A 𝞆2 test of goodness-of-fit between the study cohort with the overall medical school classes entering between 2005-2008 demonstrated that gender and specialty choice were not significantly different between the study cohort and corresponding medical school classes (Tables 1 and 2). Third-year students comprised 70.5% of the population. Over three quarters (79.7%, n=505) reported exposure to SD in the previous year; the rate varied by specialty choice and was highest among students who matched in family medicine, obstetrics and gynecology, and emergency medicine (Table 2). While the average impact on specialty choice was 1.90 out of 5, a quarter of students (25.5%) indicated that SD had moderate to strong impact on their specialty choice by marking 3-5 on the Likert scale.
Content analysis identified four major domains of SD: (1) occurrence, (2) content, (3) impact on student, and (4) student responses (Table 3). “Occurrence” described the sources and targets of SD, including specialty and role. “Content” described the nature of SD. “Impact” could reflect the emotional impact on the student, or the student’s subsequent interest in the target or source specialty. Student responses ranged from humor, to accommodation, to true concerns. The analysis also revealed two concepts not previously described: legitimacy and internecine strife. Comments regarding legitimacy went further than just diminishing the worth or reputation of the specialty, instead indicating to students that the speaker felt that the specialty’s existence was unnecessary. Disrespectful comments had the potential to decrease students’ interest in both source and target specialties, a mutually destructive pattern we termed “internecine strife.”
At our institution, nearly four out of five students reported experiencing SD, which reinforces the high rate of specialty disrespect as well as the specialties named as sources and targets reported in studies across nearly two decades and several continents.8–10,17,18
This study revealed two novel concepts: legitimacy and a pattern that we termed internecine strife. “Legitimacy” was applied to comments directed at scope of practice, credentials, or survival of the target specialty. While others have described similar ideas, SD comments undermining specialty legitimacy tell the listener that, beyond having a different scope of practice or lesser earning potential, the specialty is neither real nor worthwhile.10 While comments regarding the legitimacy of the subject specialty often passed from more to less specialized providers, it also went the other way.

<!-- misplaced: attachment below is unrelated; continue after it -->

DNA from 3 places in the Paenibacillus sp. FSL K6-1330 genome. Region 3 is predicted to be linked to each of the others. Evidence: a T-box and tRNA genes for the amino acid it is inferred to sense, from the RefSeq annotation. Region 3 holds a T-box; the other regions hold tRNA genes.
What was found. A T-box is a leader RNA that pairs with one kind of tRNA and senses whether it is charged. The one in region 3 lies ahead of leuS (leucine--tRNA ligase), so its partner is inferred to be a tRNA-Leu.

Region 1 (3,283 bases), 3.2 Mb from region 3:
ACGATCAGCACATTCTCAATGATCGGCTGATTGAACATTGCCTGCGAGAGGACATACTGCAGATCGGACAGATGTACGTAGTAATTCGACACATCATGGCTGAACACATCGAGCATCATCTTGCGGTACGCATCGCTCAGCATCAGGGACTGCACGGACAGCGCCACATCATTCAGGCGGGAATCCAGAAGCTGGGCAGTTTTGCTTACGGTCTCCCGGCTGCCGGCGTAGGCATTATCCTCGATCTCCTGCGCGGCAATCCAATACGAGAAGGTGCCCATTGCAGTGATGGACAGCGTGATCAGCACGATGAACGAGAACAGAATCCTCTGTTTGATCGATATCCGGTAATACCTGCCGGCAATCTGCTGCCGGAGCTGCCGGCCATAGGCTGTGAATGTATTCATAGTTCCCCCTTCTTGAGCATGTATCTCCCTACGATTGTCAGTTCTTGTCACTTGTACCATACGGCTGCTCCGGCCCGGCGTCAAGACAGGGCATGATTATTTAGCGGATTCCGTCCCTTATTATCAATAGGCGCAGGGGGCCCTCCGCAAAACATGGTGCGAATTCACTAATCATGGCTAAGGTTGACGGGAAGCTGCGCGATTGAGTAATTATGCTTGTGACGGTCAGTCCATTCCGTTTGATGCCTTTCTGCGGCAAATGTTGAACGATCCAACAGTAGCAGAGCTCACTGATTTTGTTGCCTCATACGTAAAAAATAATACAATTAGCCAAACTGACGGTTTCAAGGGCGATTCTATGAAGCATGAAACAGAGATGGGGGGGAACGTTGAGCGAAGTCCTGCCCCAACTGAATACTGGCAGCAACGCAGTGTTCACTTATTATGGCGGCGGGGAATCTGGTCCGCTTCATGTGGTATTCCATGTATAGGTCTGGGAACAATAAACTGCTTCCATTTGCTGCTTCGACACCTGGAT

The pattern we call “internecine strife” describes the power of SD to push students away from both source and target specialties. Internecine strife may explain the findings of Hunt, et al, that SD dissuaded students interested in surgery and family medicine at nearly equal levels, countering their hypothesis that family medicine would be singularly impacted by SD.9
Notably, the most common source of SD in our sample was “everyone.” The range of implicated specialties reinforces that no specialty is immune to disrespectful conduct, including family medicine.9,10,17 While students at our institution identified family medicine as the most disrespected specialty and students matching into family medicine were most likely to report exposure to disrespect, several comments clearly identify family medicine providers engaged in disrespect. We must see ourselves not just as targets, but also as agents whose behavior can and must change.
Our findings are subject to limitations, including being a single institution survey with limited participation from fourth-year students, selection and recall bias, and a team largely comprised of family physicians.17 Finally, our coding framework was emergent from the data rather than a priori designed.
In a time of provider shortage, efforts to increase the supply of primary care physicians can no longer fail to directly confront the hidden curriculum. Teamwork is paramount to the delivery of safe and effective health care, and respect among medical professionals must be the cornerstone of the relationships between team members within our training institutions.25
The authors thank Doug Shaad, PhD, and Laura-Mae Baldwin, MD.
The University of Washington School of Medicine Medical Student Research Training Program supported this work. The funding institution had no role in the study design, in collection, management, analysis, and interpretation of data, in the preparation, review, or approval of the manuscript, or in the decision to submit the manuscript for publication. The views expressed in this article are those of the authorship team and not an official position of the institution or funder.